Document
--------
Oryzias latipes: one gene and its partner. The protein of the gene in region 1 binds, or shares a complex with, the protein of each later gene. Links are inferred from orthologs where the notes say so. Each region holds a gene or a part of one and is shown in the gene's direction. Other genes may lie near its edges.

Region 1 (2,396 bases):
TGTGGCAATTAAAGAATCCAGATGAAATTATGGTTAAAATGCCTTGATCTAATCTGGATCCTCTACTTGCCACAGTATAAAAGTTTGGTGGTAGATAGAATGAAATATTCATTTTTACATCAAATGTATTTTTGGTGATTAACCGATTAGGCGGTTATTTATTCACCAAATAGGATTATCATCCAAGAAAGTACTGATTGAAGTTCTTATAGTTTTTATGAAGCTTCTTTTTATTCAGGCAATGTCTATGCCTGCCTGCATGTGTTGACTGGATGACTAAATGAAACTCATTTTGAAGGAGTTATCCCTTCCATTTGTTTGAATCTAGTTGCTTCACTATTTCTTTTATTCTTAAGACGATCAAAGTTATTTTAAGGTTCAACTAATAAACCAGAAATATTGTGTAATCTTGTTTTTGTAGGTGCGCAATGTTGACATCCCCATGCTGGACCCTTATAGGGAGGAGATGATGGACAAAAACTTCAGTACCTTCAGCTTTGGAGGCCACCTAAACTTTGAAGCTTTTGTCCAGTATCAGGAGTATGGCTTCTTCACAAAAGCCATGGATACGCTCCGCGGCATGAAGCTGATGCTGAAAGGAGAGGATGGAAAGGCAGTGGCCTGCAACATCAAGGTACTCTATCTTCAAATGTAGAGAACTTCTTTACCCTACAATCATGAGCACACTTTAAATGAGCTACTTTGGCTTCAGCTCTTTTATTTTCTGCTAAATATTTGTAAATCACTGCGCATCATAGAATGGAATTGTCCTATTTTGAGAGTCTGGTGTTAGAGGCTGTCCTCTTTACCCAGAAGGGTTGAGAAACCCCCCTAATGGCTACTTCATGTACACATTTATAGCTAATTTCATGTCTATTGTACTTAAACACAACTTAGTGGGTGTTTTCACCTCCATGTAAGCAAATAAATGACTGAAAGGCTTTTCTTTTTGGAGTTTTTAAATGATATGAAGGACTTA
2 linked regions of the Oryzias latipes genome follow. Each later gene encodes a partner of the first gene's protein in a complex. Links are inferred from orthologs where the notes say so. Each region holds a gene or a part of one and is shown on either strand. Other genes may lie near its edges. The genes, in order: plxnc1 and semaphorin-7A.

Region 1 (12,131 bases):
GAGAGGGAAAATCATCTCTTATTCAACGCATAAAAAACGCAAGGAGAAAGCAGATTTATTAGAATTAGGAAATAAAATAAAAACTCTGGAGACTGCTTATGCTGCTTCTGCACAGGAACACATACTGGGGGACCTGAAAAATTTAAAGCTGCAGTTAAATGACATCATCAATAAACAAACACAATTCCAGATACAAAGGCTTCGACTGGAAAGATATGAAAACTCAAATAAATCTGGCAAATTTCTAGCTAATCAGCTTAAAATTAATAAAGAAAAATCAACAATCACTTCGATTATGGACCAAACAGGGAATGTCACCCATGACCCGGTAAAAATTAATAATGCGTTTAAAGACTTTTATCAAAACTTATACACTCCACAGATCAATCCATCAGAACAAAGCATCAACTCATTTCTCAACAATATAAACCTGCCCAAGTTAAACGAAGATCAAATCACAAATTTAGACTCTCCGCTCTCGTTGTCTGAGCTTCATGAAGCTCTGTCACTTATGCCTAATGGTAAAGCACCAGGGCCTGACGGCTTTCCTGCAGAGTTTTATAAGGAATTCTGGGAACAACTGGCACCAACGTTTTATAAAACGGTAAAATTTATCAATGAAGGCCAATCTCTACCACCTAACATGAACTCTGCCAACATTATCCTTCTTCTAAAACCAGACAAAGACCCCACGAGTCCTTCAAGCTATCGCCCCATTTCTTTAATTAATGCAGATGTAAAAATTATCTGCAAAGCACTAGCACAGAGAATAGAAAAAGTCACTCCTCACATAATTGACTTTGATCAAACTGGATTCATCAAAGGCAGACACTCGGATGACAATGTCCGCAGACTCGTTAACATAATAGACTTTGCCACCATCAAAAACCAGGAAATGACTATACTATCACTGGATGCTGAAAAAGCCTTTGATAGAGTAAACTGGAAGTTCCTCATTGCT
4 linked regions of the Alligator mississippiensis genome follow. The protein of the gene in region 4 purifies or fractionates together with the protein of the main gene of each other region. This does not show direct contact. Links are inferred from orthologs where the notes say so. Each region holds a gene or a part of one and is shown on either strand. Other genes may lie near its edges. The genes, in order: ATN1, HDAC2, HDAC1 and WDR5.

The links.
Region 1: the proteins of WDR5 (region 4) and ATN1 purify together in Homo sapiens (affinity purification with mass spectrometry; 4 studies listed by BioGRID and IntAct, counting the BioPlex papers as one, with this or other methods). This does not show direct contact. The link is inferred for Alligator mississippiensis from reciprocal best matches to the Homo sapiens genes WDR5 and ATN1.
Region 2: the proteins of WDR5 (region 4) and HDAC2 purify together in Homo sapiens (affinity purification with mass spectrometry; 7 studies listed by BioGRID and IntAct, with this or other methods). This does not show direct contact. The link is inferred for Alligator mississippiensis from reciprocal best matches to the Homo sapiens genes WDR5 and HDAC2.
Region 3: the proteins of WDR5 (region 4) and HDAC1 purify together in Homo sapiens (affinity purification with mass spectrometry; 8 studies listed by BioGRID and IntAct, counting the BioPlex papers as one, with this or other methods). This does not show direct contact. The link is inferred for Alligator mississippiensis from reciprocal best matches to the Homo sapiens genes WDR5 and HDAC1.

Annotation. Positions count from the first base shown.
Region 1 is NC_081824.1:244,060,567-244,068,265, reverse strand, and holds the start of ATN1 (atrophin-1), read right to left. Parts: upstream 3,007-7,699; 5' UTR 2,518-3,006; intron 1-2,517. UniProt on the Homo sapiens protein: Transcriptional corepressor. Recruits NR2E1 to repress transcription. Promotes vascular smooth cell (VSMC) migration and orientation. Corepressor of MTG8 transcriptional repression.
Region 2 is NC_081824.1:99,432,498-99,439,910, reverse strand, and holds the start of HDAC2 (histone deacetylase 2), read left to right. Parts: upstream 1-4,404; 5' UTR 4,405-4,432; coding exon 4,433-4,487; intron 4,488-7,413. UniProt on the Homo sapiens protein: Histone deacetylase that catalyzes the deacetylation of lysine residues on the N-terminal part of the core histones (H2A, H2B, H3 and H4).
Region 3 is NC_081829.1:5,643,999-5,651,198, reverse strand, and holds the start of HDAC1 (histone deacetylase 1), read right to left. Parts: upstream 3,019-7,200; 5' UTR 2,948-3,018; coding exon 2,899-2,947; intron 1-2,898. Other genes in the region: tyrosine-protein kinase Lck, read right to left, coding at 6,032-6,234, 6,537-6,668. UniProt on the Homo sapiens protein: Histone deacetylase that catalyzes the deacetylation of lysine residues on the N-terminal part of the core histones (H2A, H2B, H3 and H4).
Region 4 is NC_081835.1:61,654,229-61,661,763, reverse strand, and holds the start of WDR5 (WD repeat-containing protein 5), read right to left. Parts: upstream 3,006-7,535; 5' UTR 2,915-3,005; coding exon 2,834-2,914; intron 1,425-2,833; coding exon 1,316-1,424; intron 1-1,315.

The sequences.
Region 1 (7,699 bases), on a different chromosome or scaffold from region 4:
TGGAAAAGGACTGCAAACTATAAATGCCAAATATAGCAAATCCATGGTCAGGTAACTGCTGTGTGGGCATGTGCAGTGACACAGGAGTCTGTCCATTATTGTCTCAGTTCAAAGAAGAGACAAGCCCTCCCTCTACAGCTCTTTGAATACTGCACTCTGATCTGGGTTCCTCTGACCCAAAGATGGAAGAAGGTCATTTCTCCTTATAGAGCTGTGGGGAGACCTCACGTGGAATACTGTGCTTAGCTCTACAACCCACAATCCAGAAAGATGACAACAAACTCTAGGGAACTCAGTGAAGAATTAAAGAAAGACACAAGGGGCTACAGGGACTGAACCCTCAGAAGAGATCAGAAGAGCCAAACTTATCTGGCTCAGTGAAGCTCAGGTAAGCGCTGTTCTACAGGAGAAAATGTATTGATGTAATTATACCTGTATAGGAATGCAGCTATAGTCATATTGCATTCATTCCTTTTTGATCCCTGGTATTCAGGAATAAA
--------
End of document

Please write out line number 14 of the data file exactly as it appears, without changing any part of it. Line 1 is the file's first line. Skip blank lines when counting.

Region 2 is NC_081824.1:99,432,498-99,439,910, reverse strand, and holds the start of HDAC2 (histone deacetylase 2), read left to right. Parts: upstream 1-4,404; 5' UTR 4,405-4,432; coding exon 4,433-4,487; intron 4,488-7,413. UniProt on the Homo sapiens protein: Histone deacetylase that catalyzes the deacetylation of lysine residues on the N-terminal part of the core histones (H2A, H2B, H3 and H4).